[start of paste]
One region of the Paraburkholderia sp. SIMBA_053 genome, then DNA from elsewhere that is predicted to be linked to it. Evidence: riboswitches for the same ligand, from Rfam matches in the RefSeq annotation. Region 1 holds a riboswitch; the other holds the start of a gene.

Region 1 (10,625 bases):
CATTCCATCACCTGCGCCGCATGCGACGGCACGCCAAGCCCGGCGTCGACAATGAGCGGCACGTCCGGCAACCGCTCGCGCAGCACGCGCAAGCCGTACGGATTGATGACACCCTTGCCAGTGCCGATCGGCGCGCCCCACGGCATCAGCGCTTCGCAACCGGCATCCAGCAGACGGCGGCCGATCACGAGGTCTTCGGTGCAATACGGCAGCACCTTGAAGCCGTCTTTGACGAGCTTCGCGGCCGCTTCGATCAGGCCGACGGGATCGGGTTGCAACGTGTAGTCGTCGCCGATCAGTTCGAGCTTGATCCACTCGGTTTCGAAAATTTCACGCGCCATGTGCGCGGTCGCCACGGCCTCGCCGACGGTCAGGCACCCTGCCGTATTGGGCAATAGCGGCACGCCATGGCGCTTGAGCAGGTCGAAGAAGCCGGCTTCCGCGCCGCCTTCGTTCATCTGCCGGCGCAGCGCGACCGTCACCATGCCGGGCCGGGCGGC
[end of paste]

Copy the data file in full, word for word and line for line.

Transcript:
One region of the Paraburkholderia sp. SIMBA_053 genome, then DNA from elsewhere that is predicted to be linked to it. Evidence: riboswitches for the same ligand, from Rfam matches in the RefSeq annotation. Region 1 holds a riboswitch; the other holds the start of a gene.

Region 1 (10,625 bases):
CATTCCATCACCTGCGCCGCATGCGACGGCACGCCAAGCCCGGCGTCGACAATGAGCGGCACGTCCGGCAACCGCTCGCGCAGCACGCGCAAGCCGTACGGATTGATGACACCCTTGCCAGTGCCGATCGGCGCGCCCCACGGCATCAGCGCTTCGCAACCGGCATCCAGCAGACGGCGGCCGATCACGAGGTCTTCGGTGCAATACGGCAGCACCTTGAAGCCGTCTTTGACGAGCTTCGCGGCCGCTTCGATCAGGCCGACGGGATCGGGTTGCAACGTGTAGTCGTCGCCGATCAGTTCGAGCTTGATCCACTCGGTTTCGAAAATTTCACGCGCCATGTGCGCGGTCGCCACGGCCTCGCCGACGGTCAGGCACCCTGCCGTATTGGGCAATAGCGGCACGCCATGGCGCTTGAGCAGGTCGAAGAAGCCGGCTTCCGCGCCGCCTTCGTTCATCTGCCGGCGCAGCGCGACCGTCACCATGCCGGGCCGGGCGGC